AFTER seeing the median house price jump $250,000 in two years, even cashed-up out-of-towners are finding they cannot afford to buy in Napier's thriving Ahuriri suburb.

Statistics supplied to Hawke's Bay Today by the Real Estate Institute show the median house price in the waterfront suburb has shot up from $460,000 in November 2015 to $710,000 at the end of last month.

Sotheby's International Realty central region managing director Fraser Holland said prices had now reached levels that were out of reach for many out-of-town purchasers, who were expecting similar prices equivalent to other affluent Napier suburbs.

"We've had a couple of good sales here recently as sales continue to climb above expectations and above appraisal ranges.

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"A lot of people are very unrealistic about what you can get into, what levels you need to pay to get into Ahuriri. You get people from out of town thinking that it's still relatively value-real estate but it's certainly the suburb that's just climbing.

"There's such a significant jump in values from Ahuriri versus other suburbs, even the close suburbs and so people's expectations are that Napier and Hawke's Bay are quite homogeneous and so that surprises a lot of people and puts a lot of purchases out of reach. They come with very high expectations, which is great, but really some of them have got budgets that don't extend to Ahuriri."

The area was "still some way off" reaching Auckland prices but Ahuriri was probably "the Devonport" of Napier.

"So when you put a property on the market in Ahuriri you need to be confident about its value."

Tremains managing director Simon Tremain said the rise in the area's popularity and subsequent rise in prices was "massively" due to the sun aspect.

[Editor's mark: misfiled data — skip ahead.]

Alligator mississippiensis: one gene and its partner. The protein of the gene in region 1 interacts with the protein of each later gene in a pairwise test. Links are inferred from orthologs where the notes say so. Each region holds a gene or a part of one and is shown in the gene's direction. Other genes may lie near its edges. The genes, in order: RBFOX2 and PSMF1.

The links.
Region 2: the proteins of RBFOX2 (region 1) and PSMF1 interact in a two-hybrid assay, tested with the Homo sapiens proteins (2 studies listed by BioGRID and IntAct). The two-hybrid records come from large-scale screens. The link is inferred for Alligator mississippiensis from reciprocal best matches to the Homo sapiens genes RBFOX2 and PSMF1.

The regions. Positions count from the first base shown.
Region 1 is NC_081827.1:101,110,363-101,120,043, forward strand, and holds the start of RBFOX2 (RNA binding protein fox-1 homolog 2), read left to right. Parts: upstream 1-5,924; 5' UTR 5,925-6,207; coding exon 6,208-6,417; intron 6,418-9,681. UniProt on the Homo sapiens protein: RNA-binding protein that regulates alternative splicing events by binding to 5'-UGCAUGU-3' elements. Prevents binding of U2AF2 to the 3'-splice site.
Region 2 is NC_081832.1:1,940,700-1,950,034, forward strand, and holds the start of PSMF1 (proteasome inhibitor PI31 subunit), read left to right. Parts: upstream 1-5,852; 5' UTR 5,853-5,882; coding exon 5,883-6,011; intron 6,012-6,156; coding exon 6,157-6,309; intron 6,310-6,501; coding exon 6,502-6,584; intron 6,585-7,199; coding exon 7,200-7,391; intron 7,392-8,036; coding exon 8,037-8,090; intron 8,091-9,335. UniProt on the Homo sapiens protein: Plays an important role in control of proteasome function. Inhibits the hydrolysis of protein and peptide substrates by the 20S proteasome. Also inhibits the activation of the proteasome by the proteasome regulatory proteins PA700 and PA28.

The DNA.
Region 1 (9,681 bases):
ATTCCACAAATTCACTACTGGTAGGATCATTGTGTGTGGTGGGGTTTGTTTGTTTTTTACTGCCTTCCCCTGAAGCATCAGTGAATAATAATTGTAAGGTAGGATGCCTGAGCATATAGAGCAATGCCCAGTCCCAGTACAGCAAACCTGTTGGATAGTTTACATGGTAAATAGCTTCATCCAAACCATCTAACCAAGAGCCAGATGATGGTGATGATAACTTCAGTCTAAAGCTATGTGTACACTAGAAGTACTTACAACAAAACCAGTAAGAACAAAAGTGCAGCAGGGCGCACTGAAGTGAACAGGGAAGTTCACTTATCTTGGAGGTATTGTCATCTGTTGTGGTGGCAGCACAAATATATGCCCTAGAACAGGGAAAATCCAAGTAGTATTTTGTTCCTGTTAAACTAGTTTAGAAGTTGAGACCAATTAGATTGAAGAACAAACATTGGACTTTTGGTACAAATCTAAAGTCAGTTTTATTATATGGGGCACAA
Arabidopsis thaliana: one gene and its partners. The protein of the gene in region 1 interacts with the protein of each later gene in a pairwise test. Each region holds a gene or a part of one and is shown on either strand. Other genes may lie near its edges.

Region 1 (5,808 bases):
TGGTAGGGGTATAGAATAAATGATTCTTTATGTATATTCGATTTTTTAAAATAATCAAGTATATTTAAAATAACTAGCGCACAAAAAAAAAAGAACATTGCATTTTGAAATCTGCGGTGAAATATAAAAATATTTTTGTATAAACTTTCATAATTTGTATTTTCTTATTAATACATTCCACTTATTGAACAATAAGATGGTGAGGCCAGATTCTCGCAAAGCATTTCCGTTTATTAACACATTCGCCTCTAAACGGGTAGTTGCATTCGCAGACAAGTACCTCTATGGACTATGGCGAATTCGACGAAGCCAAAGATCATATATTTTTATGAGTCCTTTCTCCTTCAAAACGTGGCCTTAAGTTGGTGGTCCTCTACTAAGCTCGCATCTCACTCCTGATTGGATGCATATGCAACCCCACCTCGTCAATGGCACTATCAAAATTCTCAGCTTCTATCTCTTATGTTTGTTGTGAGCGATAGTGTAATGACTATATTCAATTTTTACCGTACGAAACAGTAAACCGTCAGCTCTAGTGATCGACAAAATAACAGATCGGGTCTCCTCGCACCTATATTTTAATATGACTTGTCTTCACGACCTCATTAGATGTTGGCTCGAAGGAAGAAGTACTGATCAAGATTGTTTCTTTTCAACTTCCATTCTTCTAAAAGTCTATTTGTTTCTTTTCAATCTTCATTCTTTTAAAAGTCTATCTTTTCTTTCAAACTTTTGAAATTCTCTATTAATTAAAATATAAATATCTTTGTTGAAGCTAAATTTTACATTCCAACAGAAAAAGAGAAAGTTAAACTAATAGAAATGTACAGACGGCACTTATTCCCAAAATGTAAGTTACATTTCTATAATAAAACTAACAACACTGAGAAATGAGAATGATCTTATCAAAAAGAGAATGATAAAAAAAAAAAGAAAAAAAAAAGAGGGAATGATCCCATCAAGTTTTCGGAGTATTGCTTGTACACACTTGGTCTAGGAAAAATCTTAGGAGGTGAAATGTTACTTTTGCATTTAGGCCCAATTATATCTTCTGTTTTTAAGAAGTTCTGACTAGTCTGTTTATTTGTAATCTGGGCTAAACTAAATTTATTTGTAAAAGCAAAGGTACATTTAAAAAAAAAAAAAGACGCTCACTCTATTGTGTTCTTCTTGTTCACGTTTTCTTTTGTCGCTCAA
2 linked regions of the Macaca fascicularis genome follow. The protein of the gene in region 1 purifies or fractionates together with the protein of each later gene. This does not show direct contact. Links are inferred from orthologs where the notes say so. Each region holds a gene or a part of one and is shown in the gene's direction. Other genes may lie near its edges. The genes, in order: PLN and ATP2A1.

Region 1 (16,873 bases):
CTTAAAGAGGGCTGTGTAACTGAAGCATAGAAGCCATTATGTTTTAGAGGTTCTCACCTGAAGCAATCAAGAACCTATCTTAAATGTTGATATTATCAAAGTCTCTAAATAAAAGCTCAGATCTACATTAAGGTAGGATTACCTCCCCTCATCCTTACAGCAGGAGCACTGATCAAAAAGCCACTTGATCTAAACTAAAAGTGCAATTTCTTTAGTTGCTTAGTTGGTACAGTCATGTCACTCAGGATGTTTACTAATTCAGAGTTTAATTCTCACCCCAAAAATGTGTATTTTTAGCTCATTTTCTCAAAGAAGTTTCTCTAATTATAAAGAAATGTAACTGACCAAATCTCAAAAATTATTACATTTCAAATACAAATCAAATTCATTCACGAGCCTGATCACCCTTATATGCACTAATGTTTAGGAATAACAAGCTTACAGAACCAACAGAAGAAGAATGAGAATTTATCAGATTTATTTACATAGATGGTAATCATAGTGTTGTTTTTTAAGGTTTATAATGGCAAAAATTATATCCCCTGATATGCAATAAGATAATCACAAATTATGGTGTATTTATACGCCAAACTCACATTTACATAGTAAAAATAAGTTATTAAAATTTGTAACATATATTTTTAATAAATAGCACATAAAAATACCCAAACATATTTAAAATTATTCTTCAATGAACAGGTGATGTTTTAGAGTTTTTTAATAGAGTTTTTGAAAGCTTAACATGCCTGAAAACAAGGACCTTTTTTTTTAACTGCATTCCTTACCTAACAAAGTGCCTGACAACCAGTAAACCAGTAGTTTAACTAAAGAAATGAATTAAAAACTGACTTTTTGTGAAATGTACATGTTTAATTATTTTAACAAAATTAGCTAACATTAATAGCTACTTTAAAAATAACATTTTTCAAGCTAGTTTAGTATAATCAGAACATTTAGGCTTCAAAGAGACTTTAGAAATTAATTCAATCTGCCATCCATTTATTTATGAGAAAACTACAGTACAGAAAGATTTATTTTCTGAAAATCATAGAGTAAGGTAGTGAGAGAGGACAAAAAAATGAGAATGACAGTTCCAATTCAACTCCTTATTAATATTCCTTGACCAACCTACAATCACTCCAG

"Ahuriri is north-facing and obviously it is close to the water, it has a cafe scene going on and it has got the bars. I think a lot of people like living close to the amenities and the sea, as opposed to I guess on 'the hill', the hill was always the most popular place prior to Ahuriri coming on board. So, now Ahuriri and Westshore to a slightly lesser extent, have become very popular in the last five to 10 years.

"Recently, its only in the last two years that prices have started going north very quickly. That's probably in that period where we have seen the biggest gains and the most notable rises on the back of a moving market. When you have a moving market, the most popular places become more popular."

Mr Tremain said most of the people moving into the area were "empty-nesters" retiring to Ahuriri.

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"Most of the investment property has been priced out of the investment market. Smaller investment properties that used to get a return on people are now converting them and living in them.

"Some people are still buying to live in down the track, renting them out in the short-term but the medium to long-term view of going to live there.

"There are a lot of empty-nesters going there, you get the odd young couple but it is mainly empty-nester who are leaving the family home and coming to Ahuriri to enjoy the sun and cafes."